Here is a list of some of the plants in our yard and so I can vouch for their beauty and ease of growing. In my yard it’s survival of the fittest so if they don’t do well they kind of drop by the wayside on their own. There are so many more plants than this but these are some of my favorites.

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Low growing Forget-Me-Nots and Sweet Woodruff,

LOW GROWING

Forget-Me-Nots

Creeping Phlox

Hyacinth

Pulmonaria (Lungwort) (semi-shade)

Prunnella

Lamium (semi-shade)

Sweet Woodruff

Nepeta (Catmint)

Lambsear

 

MID HEIGHT

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Mid-growing plants - Mums and Wormwood (Artemesia) by picket fence

Tulips

Daffodils

Columbine

Sage

Chives

Astilbe (shade)

Heuchera (semi-shade)

Aster

Garden Phlox

Mums

Artemesia (Wormwood)

Agastache

Hosta

Salvia

Lavendar

Yarrow

 

TALL

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Tall growing roses - Queen Elizabeth roses can get 6-8' tall

Centranthus (Jupiter’s Beard)

Delphiniums

Daylilies

Echinacea

Irises

Peonies

Roses

Clematis

Campanula – Canterbury Bells

Foxglove (semi-shade)

We’re in zone 6 and so this is what we can have in our yard. I use to live in zone 8 where I could have Angel Trumpets, Crape Myrtle, Plumbago,Hibiscus, Citrus Trees, Palm Trees and Gardenias.

I really do miss the Natchez Crape Myrtles. They were so big and graceful… but I couldn’t have peonies there.

Do you have any favorites in this list?

Flower bed and end of grape arbor.

 

Yarrow and roses

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by Eliza Osborn

Waiting on Garden Gates

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No Gate...yet

I know the name of this blog is Our Garden Gate but actually that is a misnomer since we don’t even have any garden gates. We DO have the picket fence and we DO have three entrances that are waiting for gates, but we have no gates yet. There is a very good reason for this, I’m sure, I just don’t know what it is. We don’t actually need gates around our garden since we aren’t trying to keep anyone or anything in or out except maybe deer and a gate would be useless there.

We have a lot of ideas about what kind of gates we want though so I will be doing a lot of research about gates and will post the results of my searches. I would really like to have, at least on the front gate (pictures below), an old Victorian closure. You may have seen the kind with a chain and heavy metal weight that pulls the gate closed automatically. The span is pretty wide though and that is a consideration. Since this is such an old house I think it would be fun to have at least the front gate like that.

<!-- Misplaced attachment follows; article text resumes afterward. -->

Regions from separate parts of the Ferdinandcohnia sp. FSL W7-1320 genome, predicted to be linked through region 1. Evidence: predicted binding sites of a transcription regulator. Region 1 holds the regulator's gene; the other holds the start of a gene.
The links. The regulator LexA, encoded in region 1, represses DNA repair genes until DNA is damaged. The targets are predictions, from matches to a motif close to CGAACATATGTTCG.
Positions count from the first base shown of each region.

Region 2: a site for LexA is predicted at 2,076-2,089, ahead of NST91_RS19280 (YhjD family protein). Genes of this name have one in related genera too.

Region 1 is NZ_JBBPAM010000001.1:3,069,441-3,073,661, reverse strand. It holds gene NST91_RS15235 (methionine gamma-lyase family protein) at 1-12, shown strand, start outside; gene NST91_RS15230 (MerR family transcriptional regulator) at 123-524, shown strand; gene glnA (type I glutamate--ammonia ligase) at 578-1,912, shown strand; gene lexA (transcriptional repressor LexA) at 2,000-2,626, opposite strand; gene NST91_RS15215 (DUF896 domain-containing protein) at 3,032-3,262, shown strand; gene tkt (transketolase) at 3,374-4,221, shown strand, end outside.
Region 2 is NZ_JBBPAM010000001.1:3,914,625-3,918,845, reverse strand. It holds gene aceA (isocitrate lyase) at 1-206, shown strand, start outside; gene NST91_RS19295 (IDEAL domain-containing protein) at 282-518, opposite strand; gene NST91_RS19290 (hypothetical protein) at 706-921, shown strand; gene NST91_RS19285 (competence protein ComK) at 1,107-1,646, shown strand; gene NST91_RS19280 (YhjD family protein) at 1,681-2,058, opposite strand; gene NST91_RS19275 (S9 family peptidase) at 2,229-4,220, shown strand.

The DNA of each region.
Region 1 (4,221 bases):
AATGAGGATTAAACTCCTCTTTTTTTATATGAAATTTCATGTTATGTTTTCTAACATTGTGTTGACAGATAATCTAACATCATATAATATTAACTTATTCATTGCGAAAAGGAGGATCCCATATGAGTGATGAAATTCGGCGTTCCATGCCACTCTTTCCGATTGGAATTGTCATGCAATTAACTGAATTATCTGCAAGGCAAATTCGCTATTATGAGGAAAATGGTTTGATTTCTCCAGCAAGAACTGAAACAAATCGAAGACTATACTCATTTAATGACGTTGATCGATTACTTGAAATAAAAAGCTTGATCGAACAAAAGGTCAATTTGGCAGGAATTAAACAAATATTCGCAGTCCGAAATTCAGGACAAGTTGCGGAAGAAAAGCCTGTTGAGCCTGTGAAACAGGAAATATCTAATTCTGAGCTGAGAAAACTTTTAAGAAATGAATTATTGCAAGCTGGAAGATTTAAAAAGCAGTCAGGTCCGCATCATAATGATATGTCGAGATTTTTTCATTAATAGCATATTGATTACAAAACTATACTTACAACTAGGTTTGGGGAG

The place for a gate on the south side of the garden (in the picture above) has an arbor over it built of old metal porch supports and rustic old boards painted white. It had to be a sturdy arbor because there is a New Dawn Rose planted on each side of it and since they are such vigorous roses they will need a lot of support. A simple gate closure on that side

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Beside our future front gate

would be fine. The empty gate space on the driveway side of the garden could also have a simple closure.

I know one day there will be gates on our picket fence and our front garden will be completely enclosed and look great.

We have a 6′ privacy fence around the back garden with no gates in it as well. Hmm, maybe I should have called this OurNoGateGarden instead.

Here is a picture of our front garden entrance with no gate…

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Saving a place for an old Victorian gate

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by Eliza Osborn

Our Garden Gate
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Japanese Anemones
Delpiniums, Lilies, Centranthus
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Echenacea
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Cosmos on Picket Fence
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Roses, Roses, Roses
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Bamboo
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Agastache, Sedum & Phlox
Garden in back yard
Limelight Hydrangeas
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Grapes Ripening on Arbor
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Yarrow
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Echenacea &Day Lilies
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Garden Phlox
Agastache and Sedum